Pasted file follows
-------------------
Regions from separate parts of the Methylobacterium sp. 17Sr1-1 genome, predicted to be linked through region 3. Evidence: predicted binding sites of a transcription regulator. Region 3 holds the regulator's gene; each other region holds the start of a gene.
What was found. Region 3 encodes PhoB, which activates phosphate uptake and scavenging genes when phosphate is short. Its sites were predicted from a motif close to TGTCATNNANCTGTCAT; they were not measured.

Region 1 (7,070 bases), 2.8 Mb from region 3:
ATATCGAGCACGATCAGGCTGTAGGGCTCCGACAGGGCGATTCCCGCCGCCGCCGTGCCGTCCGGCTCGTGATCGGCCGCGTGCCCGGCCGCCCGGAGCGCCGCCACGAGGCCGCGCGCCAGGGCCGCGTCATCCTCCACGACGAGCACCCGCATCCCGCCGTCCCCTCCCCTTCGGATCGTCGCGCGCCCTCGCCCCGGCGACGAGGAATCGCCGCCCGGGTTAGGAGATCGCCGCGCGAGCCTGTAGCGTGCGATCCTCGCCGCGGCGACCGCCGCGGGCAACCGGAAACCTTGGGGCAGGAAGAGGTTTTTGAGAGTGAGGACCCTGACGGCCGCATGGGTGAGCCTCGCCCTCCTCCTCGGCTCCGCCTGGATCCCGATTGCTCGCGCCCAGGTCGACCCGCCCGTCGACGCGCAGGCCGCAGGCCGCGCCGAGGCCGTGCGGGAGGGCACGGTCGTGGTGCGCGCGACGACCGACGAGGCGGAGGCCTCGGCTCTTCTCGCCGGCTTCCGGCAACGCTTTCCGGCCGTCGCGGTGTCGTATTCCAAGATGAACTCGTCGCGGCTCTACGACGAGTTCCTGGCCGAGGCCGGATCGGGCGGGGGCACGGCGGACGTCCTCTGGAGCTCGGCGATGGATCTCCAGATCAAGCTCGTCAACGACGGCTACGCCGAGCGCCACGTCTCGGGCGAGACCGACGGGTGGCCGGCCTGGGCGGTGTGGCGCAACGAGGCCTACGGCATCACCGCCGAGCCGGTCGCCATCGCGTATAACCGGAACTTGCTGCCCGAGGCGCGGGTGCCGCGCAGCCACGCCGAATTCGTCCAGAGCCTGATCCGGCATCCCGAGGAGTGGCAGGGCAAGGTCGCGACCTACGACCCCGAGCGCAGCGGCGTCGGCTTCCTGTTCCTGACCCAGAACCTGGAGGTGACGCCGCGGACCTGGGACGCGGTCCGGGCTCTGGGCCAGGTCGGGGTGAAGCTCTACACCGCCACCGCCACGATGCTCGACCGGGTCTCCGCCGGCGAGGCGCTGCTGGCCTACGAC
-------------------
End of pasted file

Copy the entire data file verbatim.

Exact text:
Regions from separate parts of the Methylobacterium sp. 17Sr1-1 genome, predicted to be linked through region 3. Evidence: predicted binding sites of a transcription regulator. Region 3 holds the regulator's gene; each other region holds the start of a gene.
What was found. Region 3 encodes PhoB, which activates phosphate uptake and scavenging genes when phosphate is short. Its sites were predicted from a motif close to TGTCATNNANCTGTCAT; they were not measured.

Region 1 (7,070 bases), 2.8 Mb from region 3:
ATATCGAGCACGATCAGGCTGTAGGGCTCCGACAGGGCGATTCCCGCCGCCGCCGTGCCGTCCGGCTCGTGATCGGCCGCGTGCCCGGCCGCCCGGAGCGCCGCCACGAGGCCGCGCGCCAGGGCCGCGTCATCCTCCACGACGAGCACCCGCATCCCGCCGTCCCCTCCCCTTCGGATCGTCGCGCGCCCTCGCCCCGGCGACGAGGAATCGCCGCCCGGGTTAGGAGATCGCCGCGCGAGCCTGTAGCGTGCGATCCTCGCCGCGGCGACCGCCGCGGGCAACCGGAAACCTTGGGGCAGGAAGAGGTTTTTGAGAGTGAGGACCCTGACGGCCGCATGGGTGAGCCTCGCCCTCCTCCTCGGCTCCGCCTGGATCCCGATTGCTCGCGCCCAGGTCGACCCGCCCGTCGACGCGCAGGCCGCAGGCCGCGCCGAGGCCGTGCGGGAGGGCACGGTCGTGGTGCGCGCGACGACCGACGAGGCGGAGGCCTCGGCTCTTCTCGCCGGCTTCCGGCAACGCTTTCCGGCCGTCGCGGTGTCGTATTCCAAGATGAACTCGTCGCGGCTCTACGACGAGTTCCTGGCCGAGGCCGGATCGGGCGGGGGCACGGCGGACGTCCTCTGGAGCTCGGCGATGGATCTCCAGATCAAGCTCGTCAACGACGGCTACGCCGAGCGCCACGTCTCGGGCGAGACCGACGGGTGGCCGGCCTGGGCGGTGTGGCGCAACGAGGCCTACGGCATCACCGCCGAGCCGGTCGCCATCGCGTATAACCGGAACTTGCTGCCCGAGGCGCGGGTGCCGCGCAGCCACGCCGAATTCGTCCAGAGCCTGATCCGGCATCCCGAGGAGTGGCAGGGCAAGGTCGCGACCTACGACCCCGAGCGCAGCGGCGTCGGCTTCCTGTTCCTGACCCAGAACCTGGAGGTGACGCCGCGGACCTGGGACGCGGTCCGGGCTCTGGGCCAGGTCGGGGTGAAGCTCTACACCGCCACCGCCACGATGCTCGACCGGGTCTCCGCCGGCGAGGCGCTGCTGGCCTACGAC